I do know that instead of crying through the witching hours from 7pm-11pm Ella just sleeps (Jo screamed), at 6 weeks old Ella already has done several 4 hour sleep stretches (which took months to consistently happen with Jo), and Ella will ride in the car awake and content (whereas if Jo was awake in the car during her first 8 months of life…she was, more likely than not, screaming). With Jojo I would dread the nighttime each and every day for 5 months and that really took a toll on me. With Ella I don’t feel like that because she sleeps so much more. I also feel like I know how to comfort Ella, whereas with Jo I didn’t feel that way much and that will really plummets a new mom’s/dad’s confidence.
With Jo I was so hellbent on doing things the “right” way (or what I perceived as the “right” way) and all that accomplished was making us miserable for a year. I’m way more relaxed with Ella and, depending on my sanity level and what I can handle, Ella does a mixture of sleeping in her crib (sometimes being laid down when drowsy, but awake and other times after she’s been fed to sleep), swing, or co-sleeping in a bed with me. With Jo I was so fixated on her sleeping in her crib or bassinet that I drove myself to my breaking point nightly. I know that’s what’s recommended, but that often doesn’t work for us. For Ella I just got her this vibrating pad that we put in her crib (it shuts off after an hour), it worked great last night and I’m hoping will be a way for us to more consistently have her sleep in her crib.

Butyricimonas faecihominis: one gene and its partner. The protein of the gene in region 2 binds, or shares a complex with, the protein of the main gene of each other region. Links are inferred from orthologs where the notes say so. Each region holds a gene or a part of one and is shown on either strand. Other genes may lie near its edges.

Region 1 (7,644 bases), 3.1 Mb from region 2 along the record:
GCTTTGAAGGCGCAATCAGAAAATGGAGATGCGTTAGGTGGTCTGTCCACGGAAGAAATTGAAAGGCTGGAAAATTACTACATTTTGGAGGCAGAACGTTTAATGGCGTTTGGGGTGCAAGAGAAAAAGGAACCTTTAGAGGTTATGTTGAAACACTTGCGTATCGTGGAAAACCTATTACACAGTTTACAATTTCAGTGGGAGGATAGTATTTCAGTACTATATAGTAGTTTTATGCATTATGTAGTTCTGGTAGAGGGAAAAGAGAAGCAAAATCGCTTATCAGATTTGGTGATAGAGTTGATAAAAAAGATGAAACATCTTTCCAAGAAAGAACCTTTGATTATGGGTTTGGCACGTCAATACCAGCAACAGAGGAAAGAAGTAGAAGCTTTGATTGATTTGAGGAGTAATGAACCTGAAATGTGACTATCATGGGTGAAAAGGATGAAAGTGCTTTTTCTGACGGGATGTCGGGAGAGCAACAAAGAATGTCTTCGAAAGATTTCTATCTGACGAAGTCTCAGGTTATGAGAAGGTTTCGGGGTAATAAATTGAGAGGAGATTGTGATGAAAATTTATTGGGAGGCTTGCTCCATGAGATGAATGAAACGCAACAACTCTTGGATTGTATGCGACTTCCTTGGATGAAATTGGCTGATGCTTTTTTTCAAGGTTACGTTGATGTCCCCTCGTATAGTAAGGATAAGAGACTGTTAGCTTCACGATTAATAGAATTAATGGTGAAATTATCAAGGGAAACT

Andrew and I are watching Game of Thrones so I constantly joke that right now my “nights are dark and full of terrors.” It’s hard to become semi-nocturnal. While I’m less scared of the nights with Ella than I was with Jo, I don’t think sleep deprivation will ever be easy. Some nights are hard…like last night when it took me 2 hours to get Ella to sleep and eventually I decided I’d let her do her first stretch of sleep of the night in her swing (which isn’t my first choice for her sleep at night).
The nights are hard, but they feel less terrifying this time around. I was telling Andrew a few nights ago how insane of a sacrifice I feel motherhood calls one to and how humbling and draining it is to realize how much patience and intentionality is needed and he jokingly said, “just remember who you are (paused for dramatic effect)…a margarita drinking machine.” Lol.
My healing after my second birth.